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Originally Posted by Capn Bloggs View Post
So we're test pilots too now? No mention anywhere by Boeing of keeping the speed down, these guys were probably totally focussed on the MCAS issue, not your bog-standard UAS/80%. Ask yourself: when did you last pull off a handful of thrust at 1000ft above ground, straight after takeoff with the stick shaker going? I would suggest that some pilots don't even touch the thrust levers after takeoff normally, let alone have it in their muscle memory to do it when all hell has just broken loose.


Any professional pilot would already have a very good visual concept of what happened here. Absolutely no need to watch someone dying, thanks.
that's the thing. What testing was done by Boeing to ensure this vital sequence of actions was debugged? The stick shaker was also present on other flights but was ignored by the AD. MCAS runaway was just the endgame of a series of events. That would have taken more time to fully test and document. It would have also been more complex, perhaps necessitating the grounding of the plane so that pilots could have more training. There was no time in that cockpit for the data of debate that are going on in the web.
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Old 6th Apr 2019, 22:36
  #3490 (permalink)  
 
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Originally Posted by Albino View Post
You need to go and read step 2 again. It wasn't completed, at any point after the MCAS AND.

What would disconnecting the autothrottle have achieved? Well you could set thrust to something more sensible and fly the aircraft.

You mean page 2 of the memo that gave specific operating instructions to crew? It even included a note (obvious to most with any common sense!) to put the aircraft in trim, then cut out the stabs.
Not so. Step 2 is "Autopilot (if engaged) disengage". A/P was no longer engaged. So forget Step 2. Even if you don't, it says "Control pitch with column and trim". The pitch has been controled, the trim was back at the limit of green band though a significative column force remained.

Never is said to use electric trim to full trim before cutout, nor any warning that manuel trim might be impossible at higher mistrim/speeds
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Old 6th Apr 2019, 22:43
  #3491 (permalink)  
 
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Originally Posted by GordonR_Cape View Post
The takeoff ground speed, engine power, and pitch attitude in the climb, would probably all have been higher, to compensate for the lower air density (about 80% of sea level pressure). Not a pilot, but I can't think of any other differences, once they were airborne.
Less oxygen coming to the brain also. May be negligible, especially as they were used to this altitude, not higher than cabin altitude in flight.
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Old 6th Apr 2019, 23:13
  #3492 (permalink)  
 
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Originally Posted by wheelsright View Post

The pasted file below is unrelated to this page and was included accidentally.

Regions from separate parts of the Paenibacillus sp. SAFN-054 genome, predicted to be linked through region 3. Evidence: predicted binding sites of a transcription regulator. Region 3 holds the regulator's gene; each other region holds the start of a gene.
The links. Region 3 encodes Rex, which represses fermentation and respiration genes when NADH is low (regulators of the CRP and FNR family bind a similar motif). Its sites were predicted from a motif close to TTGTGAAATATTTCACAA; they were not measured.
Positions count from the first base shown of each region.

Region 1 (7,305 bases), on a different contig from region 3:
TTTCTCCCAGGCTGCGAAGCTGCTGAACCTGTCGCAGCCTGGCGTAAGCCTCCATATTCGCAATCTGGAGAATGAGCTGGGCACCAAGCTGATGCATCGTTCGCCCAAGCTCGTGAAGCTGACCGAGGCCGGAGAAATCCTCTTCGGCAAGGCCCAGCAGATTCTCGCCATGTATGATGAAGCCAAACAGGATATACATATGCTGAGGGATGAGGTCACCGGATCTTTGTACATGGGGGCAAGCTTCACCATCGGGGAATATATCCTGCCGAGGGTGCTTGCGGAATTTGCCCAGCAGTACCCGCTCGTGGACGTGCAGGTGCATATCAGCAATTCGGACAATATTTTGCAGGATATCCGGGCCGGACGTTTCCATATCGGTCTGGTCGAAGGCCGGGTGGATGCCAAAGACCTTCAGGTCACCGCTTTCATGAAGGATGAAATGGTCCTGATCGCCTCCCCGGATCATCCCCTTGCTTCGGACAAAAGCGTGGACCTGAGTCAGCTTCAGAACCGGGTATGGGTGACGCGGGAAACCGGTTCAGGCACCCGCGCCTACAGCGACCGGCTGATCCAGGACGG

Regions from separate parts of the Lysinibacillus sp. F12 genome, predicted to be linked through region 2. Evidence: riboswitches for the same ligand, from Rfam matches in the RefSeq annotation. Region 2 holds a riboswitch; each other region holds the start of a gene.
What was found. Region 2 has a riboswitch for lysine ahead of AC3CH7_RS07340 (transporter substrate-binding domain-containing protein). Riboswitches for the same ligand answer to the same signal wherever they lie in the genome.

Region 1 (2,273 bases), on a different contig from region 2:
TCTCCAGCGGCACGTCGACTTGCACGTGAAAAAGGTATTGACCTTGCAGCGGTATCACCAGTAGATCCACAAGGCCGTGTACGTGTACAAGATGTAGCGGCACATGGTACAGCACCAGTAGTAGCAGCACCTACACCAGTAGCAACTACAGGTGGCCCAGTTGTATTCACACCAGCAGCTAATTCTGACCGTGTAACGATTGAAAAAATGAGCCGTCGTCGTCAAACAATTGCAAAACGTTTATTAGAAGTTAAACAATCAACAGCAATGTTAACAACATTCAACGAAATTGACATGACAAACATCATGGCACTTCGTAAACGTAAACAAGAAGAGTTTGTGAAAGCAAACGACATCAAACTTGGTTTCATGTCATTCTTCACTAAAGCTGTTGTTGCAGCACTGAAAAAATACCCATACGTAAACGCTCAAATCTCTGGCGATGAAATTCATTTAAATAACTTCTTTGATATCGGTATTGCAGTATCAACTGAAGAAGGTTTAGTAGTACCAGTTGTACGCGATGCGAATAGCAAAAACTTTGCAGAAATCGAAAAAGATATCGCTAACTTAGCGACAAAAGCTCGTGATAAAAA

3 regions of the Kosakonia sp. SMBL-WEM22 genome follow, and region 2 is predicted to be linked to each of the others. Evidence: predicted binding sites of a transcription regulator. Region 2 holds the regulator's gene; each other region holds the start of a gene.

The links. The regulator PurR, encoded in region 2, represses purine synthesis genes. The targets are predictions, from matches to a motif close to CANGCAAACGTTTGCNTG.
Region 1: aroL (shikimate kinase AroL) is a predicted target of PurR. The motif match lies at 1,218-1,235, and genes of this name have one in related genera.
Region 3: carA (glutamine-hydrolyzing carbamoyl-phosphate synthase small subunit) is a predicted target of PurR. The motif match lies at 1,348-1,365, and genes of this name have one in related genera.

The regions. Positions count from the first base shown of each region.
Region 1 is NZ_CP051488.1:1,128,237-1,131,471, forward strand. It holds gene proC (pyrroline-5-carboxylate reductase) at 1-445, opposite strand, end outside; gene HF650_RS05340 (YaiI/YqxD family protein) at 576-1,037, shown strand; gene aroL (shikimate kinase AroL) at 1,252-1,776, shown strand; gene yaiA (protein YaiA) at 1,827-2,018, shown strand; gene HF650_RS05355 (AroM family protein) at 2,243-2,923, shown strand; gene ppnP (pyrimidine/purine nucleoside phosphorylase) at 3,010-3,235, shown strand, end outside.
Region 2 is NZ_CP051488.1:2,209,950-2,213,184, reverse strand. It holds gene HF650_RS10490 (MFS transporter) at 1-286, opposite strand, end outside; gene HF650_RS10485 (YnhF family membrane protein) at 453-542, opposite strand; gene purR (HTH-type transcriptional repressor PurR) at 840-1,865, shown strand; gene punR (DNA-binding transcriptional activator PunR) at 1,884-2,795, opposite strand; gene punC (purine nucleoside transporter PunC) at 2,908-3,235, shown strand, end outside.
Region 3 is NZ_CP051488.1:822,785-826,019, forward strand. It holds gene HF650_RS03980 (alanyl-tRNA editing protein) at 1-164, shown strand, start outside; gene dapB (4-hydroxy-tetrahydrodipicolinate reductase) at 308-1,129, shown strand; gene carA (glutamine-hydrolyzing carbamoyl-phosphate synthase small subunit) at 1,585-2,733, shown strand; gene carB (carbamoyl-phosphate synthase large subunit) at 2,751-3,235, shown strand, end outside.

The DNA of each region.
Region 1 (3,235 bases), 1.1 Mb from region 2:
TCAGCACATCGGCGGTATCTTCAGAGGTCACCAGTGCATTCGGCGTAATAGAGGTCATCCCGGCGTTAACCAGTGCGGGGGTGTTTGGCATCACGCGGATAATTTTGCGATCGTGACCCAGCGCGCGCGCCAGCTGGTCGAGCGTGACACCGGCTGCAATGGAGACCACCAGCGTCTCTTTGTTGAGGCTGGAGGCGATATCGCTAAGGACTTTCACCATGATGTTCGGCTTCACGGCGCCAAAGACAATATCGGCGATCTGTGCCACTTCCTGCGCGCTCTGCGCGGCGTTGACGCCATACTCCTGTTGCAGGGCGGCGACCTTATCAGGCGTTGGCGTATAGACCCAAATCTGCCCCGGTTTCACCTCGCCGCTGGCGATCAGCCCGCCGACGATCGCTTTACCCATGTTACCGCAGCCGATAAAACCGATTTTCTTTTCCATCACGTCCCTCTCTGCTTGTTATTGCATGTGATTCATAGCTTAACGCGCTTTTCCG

"as soon as MCAS starts trimming you can stop it with a reverse blip."

How do you know that?
I can't recall exactly but I have seen quite authoritative looking documents on t'interwebby that state it.

You can look for yourself at the LionAir preliminary report and notice the frequent truncated AND automatic trim pulses coincident with manual ANU trim pulses beginning. This was during the period when the captain was maintaining good trim on average for several minutes.

http://www.flightradar24.com/blog/wp...ary-Report.pdf

Edited to add:-
https://theaircurrent.com/aviation-s...ion-air-crash/

Has an image of what appears to be a Boeing document that includes the text "The nose down stabilizer trim movement can be stopped and reversed by the use of the electric stabilizer trim switches ... but may restart ...". See the Orange marked section below.



Last edited by jimjim1; 6th Apr 2019 at 23:51.
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Old 6th Apr 2019, 23:27
  #3493 (permalink)  
 
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Originally Posted by Ian W View Post
99.9% of PF would trim back to in trim if MCAS did operate incorrectly giving significant uncommanded nose down trim and after 2 or at worst 3 trim back would switch off Stab Trim.
99.9%, really ?

The pilots of the 2 last Lion Air flights did it. The Copilot in Lion Air crash and the Captain in ET302 did not. That's only 50% !

By the way, when speaking that an "average pilot" should be enough to succeed avoiding a crash, it implies that the crash probability is very near 50%, since by definition 49,99% of the pilots are higher than average and 49,99% under average
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Old 6th Apr 2019, 23:28
  #3494 (permalink)  
 
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Here's an explanation of the EASA position on the observation that the yoke trim switches on the MAX don't work throughout the entire speed envelope (with some highlighted text):

Explanatory Note to TCDS IM.A.120 – Boeing 737 Issue 10

EQUIVALENT SAFETY FINDING:
B-05/MAX: Longitudinal trim at Vmo
APPLICABILITY: Boeing B737-7/-8/-9 REQUIREMENTS: CS 25.161(a), CS 25.161(c)(3), CS 25.1301(a) and CS 25.1309(a) ADVISORY MATERIAL: N/A

STATEMENT OF ISSUE